His rival’s campaign condemned the president’s statement as “outrageous, unprecedented, and incorrect”, calling it a “naked effort to take away the democratic rights of American citizens”.
Earlier, at about 01:00 local time, Mr Biden predicted in a speech to supporters in his hometown of Wilmington, Delaware, that he would be victorious.
The Democrat said: “We feel good about where we are, we really do. I am here to tell you tonight we believe we’re on track to win this election.”
He added: “We’re going to have to be patient until the hard work of tallying votes is finished and it ain’t over until every vote, every ballot is counted.”
As his opponent spoke, Mr Trump tweeted from the White House: “We are up BIG, but they are trying to STEAL the Election. Twitter labelled the post as potentially “misleading about an election or other civic process”.
A new “non-scalable” fence was put up around the White House ahead of election day. Businesses in the nation’s capital and also in New York City boarded up their premises due to fears of unrest.
Donald Trump has been telegraphing for weeks that if the presidential election were close, he would accuse his Democratic opponents of committing voter fraud and trying to steal victory away from him. In the early hours of Wednesday morning, he did exactly that.
It is the doomsday scenario that many Americans were fearing, where the president of the United States – from the White House itself – would undermine ballot-counting.
It’s a process that stretches on for days after the election even in normal circumstances, where voters haven’t turned to postal or early voting in large numbers because of an ongoing pandemic.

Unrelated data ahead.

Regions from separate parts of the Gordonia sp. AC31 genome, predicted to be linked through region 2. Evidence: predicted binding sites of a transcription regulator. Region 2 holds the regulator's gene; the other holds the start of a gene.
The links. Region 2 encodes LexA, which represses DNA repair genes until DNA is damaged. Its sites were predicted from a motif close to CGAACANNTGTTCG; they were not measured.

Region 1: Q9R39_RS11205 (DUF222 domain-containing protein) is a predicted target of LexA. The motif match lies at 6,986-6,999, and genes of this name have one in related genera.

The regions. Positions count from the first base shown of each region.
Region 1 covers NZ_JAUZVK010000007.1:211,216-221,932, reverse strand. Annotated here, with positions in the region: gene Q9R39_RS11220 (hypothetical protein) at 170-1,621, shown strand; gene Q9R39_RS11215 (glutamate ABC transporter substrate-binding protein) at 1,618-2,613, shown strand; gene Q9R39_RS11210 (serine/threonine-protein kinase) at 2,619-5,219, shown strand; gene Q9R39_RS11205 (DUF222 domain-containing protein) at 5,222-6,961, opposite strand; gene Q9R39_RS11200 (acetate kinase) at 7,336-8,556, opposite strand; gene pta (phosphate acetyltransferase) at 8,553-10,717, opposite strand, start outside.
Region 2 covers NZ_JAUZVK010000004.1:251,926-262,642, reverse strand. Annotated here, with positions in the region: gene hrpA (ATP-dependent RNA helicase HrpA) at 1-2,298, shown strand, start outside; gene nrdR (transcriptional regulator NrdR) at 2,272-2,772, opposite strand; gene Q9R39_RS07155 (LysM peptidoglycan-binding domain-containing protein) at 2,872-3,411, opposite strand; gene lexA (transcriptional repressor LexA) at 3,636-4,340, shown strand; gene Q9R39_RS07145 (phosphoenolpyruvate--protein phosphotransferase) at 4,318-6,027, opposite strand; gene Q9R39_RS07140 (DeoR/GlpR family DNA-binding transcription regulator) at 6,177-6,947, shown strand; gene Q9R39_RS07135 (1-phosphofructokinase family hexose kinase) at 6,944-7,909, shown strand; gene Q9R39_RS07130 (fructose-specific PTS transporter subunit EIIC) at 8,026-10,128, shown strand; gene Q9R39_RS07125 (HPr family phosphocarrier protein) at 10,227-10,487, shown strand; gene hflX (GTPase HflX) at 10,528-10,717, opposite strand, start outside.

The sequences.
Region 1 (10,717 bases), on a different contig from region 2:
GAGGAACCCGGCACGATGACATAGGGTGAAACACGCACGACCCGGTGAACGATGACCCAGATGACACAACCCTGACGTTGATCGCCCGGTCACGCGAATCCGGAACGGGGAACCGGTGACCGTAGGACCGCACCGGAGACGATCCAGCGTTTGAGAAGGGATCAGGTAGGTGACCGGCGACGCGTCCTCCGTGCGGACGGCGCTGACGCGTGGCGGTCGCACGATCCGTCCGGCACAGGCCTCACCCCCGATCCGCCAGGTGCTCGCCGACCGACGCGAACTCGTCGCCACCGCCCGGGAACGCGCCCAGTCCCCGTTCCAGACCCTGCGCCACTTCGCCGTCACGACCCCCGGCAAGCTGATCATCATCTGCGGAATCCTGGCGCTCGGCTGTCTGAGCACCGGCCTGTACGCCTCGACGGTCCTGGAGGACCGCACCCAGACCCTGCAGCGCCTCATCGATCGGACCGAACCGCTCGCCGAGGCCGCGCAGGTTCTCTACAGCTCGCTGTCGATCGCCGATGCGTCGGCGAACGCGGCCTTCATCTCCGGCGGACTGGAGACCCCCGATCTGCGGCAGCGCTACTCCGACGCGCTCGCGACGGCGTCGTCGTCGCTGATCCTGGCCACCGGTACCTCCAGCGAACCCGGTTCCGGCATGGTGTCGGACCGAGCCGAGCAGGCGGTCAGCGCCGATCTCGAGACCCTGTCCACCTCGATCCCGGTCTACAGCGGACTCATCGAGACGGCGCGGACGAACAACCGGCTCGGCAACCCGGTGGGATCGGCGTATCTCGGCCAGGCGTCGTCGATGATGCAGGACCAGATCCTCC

After Mr Trump spoke, Vice-President Mike Pence tried to smooth over his remarks, declining to declare premature victory and insisting that all the legally cast votes will be counted. It was much more in line with how a US leader would be expected to behave in a moment of political uncertainty.
The damage had been done, however. Whether Mr Trump ultimately wins or loses, he has cast a pall on this election, as he calls the very machinery of American democracy into question.
When will we get a result?
Officials warn that we may have to wait days or even weeks for the presidential result this year because of the expected surge in postal ballots.
Different states have different rules for how – and when – to count postal ballots, meaning there are large gaps between them in terms of reporting results. In some states it will take weeks to get complete results.
The last time the result was not clear within a few hours was in 2000, when the winner, George W Bush, was not confirmed until a Supreme Court ruling was made a month later.
In the meantime it falls to US media organisations to predict, or project, the winner in each state much sooner.
Teams of election experts and statisticians analyse a mixture of information such as exit poll data – interviews at polling stations and phone calls with early voters – and actual votes counted.
In a state that always votes for one party, the results are sometimes projected as soon as voting ends, based on exit polls. In a closer contest, however, the data will draw heavily on the actual count.